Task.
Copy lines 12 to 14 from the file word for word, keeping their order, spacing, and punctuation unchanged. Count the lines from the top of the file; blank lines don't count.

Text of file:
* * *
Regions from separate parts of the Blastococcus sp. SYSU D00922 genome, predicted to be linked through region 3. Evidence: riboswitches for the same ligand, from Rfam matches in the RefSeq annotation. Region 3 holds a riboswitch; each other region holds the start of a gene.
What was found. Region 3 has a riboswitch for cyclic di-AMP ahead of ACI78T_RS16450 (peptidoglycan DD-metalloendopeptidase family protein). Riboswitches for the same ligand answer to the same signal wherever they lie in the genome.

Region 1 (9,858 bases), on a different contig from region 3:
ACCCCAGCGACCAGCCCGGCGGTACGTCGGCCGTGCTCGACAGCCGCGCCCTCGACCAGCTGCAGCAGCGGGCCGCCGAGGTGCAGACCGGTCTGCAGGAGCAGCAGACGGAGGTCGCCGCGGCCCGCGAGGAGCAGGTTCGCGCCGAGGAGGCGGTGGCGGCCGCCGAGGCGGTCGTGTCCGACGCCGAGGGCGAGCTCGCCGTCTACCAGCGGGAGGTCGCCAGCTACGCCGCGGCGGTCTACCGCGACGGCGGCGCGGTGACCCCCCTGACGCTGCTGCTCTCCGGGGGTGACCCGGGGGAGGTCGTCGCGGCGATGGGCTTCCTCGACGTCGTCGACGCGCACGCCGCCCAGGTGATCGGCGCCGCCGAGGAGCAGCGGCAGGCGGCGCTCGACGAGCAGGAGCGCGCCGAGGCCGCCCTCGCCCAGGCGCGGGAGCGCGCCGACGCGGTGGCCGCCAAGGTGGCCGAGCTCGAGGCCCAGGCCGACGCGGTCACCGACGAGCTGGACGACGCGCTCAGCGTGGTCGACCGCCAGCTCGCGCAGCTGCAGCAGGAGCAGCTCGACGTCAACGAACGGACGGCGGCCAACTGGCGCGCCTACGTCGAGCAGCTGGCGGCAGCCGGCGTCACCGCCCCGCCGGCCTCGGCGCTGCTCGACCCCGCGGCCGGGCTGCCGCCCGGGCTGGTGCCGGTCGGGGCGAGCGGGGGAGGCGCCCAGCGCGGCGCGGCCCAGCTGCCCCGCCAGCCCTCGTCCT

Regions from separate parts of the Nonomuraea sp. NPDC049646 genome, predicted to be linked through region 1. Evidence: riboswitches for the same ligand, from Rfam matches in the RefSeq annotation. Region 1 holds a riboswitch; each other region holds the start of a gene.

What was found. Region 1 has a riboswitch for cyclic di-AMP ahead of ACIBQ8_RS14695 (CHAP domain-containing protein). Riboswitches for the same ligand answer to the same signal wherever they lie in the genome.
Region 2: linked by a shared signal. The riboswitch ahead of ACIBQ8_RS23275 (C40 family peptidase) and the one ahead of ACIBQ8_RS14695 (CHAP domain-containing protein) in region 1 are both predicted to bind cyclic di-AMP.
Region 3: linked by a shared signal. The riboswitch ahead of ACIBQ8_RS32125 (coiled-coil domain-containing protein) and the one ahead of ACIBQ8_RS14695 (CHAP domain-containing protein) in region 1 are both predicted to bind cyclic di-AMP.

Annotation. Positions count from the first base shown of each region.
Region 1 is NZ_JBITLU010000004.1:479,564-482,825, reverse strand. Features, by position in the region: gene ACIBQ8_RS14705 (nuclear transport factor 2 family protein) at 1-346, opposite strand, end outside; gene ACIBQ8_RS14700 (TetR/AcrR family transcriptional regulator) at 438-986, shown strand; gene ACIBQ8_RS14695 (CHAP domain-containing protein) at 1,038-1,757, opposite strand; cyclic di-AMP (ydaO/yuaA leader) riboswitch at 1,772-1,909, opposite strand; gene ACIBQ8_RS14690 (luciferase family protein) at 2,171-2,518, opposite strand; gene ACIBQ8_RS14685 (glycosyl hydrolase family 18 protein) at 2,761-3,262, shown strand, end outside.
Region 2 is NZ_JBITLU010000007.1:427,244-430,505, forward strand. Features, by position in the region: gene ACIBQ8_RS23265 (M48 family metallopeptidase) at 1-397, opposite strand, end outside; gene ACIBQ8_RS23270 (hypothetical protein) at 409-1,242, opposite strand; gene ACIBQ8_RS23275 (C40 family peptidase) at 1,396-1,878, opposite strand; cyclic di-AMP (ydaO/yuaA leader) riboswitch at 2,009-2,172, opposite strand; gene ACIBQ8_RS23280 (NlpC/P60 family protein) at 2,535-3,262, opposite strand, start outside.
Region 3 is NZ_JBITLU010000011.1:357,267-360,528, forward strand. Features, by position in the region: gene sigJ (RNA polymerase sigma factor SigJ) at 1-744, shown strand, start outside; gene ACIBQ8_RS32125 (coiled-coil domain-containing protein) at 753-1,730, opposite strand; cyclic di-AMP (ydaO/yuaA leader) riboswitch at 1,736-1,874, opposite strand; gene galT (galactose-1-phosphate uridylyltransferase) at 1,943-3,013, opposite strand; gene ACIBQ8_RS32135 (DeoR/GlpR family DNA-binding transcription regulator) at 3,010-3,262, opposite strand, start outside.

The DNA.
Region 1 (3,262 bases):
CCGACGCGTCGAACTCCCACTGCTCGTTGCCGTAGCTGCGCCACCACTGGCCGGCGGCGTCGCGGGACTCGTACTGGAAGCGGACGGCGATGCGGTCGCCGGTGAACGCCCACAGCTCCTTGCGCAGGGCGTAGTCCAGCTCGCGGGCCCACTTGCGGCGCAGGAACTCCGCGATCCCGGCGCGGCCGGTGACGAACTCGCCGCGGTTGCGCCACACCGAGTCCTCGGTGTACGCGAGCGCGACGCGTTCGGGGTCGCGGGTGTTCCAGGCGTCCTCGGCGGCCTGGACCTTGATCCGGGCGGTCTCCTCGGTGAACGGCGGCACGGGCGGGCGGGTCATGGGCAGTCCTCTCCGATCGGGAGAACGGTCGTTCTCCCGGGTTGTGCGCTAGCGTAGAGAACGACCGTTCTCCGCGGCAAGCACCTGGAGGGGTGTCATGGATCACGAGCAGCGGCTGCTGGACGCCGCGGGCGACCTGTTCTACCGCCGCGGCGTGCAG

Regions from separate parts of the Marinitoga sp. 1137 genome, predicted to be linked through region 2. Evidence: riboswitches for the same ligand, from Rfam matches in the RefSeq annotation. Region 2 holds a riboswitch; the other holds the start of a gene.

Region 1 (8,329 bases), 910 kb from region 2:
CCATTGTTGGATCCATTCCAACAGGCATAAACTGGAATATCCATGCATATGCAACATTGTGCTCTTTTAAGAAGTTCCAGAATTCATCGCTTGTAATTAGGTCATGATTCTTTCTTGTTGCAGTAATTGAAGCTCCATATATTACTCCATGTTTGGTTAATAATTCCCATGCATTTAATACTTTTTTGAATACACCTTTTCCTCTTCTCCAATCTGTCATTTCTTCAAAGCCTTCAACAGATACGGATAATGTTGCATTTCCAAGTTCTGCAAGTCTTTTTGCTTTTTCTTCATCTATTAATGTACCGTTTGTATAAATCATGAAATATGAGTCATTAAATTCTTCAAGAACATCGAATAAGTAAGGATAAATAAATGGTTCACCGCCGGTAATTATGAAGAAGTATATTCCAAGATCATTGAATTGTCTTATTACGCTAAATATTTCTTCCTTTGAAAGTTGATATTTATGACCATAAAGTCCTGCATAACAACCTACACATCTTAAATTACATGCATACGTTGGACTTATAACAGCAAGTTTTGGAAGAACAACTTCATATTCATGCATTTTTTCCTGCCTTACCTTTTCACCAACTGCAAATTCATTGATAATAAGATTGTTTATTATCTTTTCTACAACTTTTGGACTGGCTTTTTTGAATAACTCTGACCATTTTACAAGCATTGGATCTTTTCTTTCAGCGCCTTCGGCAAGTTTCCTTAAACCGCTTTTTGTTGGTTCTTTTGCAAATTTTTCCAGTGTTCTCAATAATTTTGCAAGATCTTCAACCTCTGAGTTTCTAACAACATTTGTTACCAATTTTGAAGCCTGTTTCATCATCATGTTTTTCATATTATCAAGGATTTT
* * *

Region 3 is NZ_JBITLU010000011.1:357,267-360,528, forward strand. Features, by position in the region: gene sigJ (RNA polymerase sigma factor SigJ) at 1-744, shown strand, start outside; gene ACIBQ8_RS32125 (coiled-coil domain-containing protein) at 753-1,730, opposite strand; cyclic di-AMP (ydaO/yuaA leader) riboswitch at 1,736-1,874, opposite strand; gene galT (galactose-1-phosphate uridylyltransferase) at 1,943-3,013, opposite strand; gene ACIBQ8_RS32135 (DeoR/GlpR family DNA-binding transcription regulator) at 3,010-3,262, opposite strand, start outside.

The DNA.
Region 1 (3,262 bases):